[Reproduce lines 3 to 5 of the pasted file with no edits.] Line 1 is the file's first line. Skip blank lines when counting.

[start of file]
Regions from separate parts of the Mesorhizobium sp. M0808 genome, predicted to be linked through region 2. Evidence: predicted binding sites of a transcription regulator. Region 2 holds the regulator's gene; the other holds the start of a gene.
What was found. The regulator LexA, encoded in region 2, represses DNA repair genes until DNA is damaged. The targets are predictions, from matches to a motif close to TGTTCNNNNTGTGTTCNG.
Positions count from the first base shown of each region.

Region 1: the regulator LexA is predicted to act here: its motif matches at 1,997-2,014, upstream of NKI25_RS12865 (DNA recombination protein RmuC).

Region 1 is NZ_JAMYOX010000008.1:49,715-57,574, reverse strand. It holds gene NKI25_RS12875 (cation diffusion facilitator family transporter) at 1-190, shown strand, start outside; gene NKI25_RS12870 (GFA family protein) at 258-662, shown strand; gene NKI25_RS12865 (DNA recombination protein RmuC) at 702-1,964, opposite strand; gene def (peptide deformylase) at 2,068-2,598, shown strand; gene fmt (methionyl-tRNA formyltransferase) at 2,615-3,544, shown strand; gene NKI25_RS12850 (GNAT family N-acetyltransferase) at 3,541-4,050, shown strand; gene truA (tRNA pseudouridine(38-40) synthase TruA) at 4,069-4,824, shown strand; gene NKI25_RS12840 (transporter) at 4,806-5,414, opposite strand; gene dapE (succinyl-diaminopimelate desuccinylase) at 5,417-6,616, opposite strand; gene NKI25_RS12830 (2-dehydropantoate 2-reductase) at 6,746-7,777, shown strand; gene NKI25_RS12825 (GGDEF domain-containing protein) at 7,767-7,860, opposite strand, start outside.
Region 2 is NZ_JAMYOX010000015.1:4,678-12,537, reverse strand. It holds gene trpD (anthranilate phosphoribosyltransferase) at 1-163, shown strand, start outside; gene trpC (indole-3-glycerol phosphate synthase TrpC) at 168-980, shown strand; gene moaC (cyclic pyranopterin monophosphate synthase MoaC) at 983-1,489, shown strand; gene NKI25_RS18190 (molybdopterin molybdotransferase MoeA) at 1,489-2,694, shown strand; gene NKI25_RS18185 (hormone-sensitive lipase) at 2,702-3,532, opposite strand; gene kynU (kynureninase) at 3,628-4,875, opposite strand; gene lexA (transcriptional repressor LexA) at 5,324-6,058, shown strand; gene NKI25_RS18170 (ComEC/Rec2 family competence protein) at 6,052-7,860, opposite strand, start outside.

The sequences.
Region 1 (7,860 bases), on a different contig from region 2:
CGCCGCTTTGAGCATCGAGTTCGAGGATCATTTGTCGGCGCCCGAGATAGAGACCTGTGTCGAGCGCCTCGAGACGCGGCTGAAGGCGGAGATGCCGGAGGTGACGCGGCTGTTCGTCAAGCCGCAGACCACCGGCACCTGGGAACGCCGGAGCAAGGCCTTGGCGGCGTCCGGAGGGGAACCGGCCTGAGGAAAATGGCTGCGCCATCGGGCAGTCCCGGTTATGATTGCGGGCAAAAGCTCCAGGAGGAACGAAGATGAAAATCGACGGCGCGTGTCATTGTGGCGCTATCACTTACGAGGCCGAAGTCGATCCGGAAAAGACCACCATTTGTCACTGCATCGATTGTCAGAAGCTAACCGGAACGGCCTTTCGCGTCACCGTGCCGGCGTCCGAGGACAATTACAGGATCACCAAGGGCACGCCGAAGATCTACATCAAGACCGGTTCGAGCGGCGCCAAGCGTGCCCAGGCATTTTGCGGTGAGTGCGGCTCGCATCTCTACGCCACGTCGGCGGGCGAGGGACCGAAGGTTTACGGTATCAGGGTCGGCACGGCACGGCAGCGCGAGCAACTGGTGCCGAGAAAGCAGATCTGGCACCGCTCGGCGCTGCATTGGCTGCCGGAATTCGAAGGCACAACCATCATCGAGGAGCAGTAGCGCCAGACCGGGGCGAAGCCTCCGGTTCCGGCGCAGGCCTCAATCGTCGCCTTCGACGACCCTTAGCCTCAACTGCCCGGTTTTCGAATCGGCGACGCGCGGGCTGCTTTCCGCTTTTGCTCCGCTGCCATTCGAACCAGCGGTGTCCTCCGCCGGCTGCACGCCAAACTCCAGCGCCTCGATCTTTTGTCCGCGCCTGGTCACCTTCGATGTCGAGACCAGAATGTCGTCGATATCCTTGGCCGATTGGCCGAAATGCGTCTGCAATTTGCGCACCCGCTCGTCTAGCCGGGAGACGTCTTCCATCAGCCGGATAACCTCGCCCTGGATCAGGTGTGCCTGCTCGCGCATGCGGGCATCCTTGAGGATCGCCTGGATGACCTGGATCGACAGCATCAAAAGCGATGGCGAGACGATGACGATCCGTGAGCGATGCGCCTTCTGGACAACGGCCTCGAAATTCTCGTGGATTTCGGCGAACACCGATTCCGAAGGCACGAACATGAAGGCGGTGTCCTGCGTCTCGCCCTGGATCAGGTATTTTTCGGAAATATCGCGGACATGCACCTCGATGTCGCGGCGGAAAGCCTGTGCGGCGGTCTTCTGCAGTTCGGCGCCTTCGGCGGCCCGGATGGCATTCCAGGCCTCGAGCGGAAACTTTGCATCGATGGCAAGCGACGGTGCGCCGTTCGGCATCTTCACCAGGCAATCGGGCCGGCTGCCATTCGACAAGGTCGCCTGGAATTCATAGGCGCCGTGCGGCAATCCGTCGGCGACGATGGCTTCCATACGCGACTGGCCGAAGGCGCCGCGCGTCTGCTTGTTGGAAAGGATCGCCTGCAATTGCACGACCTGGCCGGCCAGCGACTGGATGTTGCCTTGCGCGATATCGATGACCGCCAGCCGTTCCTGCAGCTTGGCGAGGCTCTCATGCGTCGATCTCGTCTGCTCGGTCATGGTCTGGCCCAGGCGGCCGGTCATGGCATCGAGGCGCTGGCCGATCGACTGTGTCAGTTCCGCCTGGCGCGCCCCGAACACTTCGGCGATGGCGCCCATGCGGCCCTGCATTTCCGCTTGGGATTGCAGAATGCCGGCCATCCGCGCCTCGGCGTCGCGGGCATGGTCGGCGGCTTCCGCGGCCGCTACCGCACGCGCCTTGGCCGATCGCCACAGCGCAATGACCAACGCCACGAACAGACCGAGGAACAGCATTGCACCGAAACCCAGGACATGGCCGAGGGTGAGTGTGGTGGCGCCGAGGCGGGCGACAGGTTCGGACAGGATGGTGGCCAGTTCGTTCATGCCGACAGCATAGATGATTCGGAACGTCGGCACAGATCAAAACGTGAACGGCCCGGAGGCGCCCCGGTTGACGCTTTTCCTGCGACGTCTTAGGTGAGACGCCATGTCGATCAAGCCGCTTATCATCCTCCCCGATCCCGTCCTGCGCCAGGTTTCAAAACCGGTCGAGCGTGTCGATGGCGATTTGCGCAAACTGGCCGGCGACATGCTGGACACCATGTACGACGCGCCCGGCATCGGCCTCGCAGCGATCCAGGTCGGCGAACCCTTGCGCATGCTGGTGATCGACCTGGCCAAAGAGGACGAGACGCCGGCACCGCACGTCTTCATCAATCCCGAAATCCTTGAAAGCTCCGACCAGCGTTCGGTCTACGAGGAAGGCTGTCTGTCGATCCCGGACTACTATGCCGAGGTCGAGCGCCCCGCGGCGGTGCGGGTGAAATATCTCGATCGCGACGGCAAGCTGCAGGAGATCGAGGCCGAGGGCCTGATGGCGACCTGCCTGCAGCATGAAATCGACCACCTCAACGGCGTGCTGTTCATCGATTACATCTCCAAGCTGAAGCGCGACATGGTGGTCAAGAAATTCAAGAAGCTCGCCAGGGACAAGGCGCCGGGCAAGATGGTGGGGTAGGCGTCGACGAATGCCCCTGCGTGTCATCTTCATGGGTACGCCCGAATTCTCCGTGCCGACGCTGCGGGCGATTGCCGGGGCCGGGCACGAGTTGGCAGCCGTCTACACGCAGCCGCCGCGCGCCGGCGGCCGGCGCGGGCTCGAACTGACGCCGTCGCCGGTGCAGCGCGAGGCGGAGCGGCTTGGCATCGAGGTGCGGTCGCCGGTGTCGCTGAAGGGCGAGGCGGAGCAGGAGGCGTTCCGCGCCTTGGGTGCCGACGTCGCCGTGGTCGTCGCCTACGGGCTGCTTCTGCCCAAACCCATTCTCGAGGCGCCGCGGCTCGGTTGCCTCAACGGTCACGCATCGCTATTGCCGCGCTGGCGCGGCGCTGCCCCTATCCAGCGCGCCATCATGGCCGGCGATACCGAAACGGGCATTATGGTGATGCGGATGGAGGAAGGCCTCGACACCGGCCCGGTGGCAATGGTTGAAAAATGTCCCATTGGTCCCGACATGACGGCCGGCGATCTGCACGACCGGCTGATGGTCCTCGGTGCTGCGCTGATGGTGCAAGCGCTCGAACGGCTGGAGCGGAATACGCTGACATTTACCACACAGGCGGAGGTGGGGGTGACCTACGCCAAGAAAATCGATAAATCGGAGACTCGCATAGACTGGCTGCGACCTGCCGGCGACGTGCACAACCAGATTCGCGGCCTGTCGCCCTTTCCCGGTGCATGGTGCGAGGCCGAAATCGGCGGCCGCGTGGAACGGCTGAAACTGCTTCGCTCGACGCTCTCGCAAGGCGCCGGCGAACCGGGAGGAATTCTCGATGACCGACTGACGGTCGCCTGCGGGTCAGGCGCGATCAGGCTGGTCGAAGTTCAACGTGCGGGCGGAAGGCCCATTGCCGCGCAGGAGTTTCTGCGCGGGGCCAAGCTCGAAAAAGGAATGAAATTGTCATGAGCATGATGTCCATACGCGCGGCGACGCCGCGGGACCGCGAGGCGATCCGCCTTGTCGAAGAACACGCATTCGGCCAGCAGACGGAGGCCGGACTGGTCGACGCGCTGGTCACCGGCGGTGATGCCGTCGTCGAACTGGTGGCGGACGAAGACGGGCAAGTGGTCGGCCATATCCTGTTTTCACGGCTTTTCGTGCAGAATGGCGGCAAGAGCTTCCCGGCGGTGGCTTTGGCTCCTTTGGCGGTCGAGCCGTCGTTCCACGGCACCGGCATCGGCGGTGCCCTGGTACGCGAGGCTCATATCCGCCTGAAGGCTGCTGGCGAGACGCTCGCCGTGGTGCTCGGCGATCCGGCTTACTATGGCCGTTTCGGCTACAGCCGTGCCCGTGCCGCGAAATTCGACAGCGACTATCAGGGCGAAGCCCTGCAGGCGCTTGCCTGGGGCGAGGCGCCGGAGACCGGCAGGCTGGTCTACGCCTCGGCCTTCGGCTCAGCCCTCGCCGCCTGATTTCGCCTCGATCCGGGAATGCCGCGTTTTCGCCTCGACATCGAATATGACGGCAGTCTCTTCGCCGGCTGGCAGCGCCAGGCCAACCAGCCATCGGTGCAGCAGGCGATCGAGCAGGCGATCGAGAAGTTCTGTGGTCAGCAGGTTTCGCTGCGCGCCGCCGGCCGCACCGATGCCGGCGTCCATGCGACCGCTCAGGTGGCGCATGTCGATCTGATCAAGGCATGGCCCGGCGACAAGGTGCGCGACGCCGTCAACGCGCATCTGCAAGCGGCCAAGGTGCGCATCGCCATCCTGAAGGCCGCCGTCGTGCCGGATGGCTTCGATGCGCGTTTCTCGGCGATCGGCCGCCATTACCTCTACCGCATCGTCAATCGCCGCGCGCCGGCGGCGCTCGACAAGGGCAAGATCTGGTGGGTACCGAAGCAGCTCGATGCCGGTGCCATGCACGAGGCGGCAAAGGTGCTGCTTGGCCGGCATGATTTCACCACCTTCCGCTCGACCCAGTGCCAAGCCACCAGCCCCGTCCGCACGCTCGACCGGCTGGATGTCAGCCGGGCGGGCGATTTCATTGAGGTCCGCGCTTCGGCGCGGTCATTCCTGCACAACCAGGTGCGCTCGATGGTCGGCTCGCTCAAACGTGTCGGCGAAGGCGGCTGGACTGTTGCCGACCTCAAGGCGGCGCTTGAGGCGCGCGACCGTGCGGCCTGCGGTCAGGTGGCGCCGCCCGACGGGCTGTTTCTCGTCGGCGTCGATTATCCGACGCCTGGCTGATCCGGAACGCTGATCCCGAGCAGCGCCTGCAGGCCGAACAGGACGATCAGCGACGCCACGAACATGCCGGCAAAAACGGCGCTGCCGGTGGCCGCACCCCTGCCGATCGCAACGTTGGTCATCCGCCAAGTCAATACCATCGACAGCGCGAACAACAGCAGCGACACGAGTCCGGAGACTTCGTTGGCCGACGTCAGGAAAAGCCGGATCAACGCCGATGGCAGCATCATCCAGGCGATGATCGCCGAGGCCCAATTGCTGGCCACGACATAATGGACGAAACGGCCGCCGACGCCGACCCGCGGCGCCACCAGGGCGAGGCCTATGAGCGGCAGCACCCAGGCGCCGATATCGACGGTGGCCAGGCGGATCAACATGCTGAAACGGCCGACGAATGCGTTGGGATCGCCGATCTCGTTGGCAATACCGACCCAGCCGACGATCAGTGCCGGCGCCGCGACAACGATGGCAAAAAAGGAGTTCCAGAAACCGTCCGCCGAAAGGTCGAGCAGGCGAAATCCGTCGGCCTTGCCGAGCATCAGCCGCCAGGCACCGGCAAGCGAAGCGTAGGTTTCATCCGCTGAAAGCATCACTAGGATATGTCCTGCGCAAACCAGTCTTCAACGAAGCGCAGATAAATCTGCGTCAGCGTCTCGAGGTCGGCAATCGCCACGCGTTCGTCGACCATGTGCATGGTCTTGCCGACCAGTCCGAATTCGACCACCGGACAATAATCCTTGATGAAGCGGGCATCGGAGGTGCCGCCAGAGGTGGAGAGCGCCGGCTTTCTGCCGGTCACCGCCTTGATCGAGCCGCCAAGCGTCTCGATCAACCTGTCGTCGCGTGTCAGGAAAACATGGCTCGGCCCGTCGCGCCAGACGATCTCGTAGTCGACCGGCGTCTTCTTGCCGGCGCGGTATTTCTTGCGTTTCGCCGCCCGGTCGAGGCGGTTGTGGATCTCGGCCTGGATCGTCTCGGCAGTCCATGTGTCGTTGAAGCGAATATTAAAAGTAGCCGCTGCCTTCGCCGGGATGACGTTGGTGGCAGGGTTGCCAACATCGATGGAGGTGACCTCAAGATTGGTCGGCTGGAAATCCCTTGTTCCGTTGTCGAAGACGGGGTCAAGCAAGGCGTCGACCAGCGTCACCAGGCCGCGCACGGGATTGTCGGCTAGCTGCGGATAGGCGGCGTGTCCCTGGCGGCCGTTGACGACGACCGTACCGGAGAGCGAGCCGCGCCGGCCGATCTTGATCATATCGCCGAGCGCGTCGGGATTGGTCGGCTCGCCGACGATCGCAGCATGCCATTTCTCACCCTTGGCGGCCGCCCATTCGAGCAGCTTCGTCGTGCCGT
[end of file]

Positions count from the first base shown of each region.

Region 1: the regulator LexA is predicted to act here: its motif matches at 1,997-2,014, upstream of NKI25_RS12865 (DNA recombination protein RmuC).

Region 1 is NZ_JAMYOX010000008.1:49,715-57,574, reverse strand. It holds gene NKI25_RS12875 (cation diffusion facilitator family transporter) at 1-190, shown strand, start outside; gene NKI25_RS12870 (GFA family protein) at 258-662, shown strand; gene NKI25_RS12865 (DNA recombination protein RmuC) at 702-1,964, opposite strand; gene def (peptide deformylase) at 2,068-2,598, shown strand; gene fmt (methionyl-tRNA formyltransferase) at 2,615-3,544, shown strand; gene NKI25_RS12850 (GNAT family N-acetyltransferase) at 3,541-4,050, shown strand; gene truA (tRNA pseudouridine(38-40) synthase TruA) at 4,069-4,824, shown strand; gene NKI25_RS12840 (transporter) at 4,806-5,414, opposite strand; gene dapE (succinyl-diaminopimelate desuccinylase) at 5,417-6,616, opposite strand; gene NKI25_RS12830 (2-dehydropantoate 2-reductase) at 6,746-7,777, shown strand; gene NKI25_RS12825 (GGDEF domain-containing protein) at 7,767-7,860, opposite strand, start outside.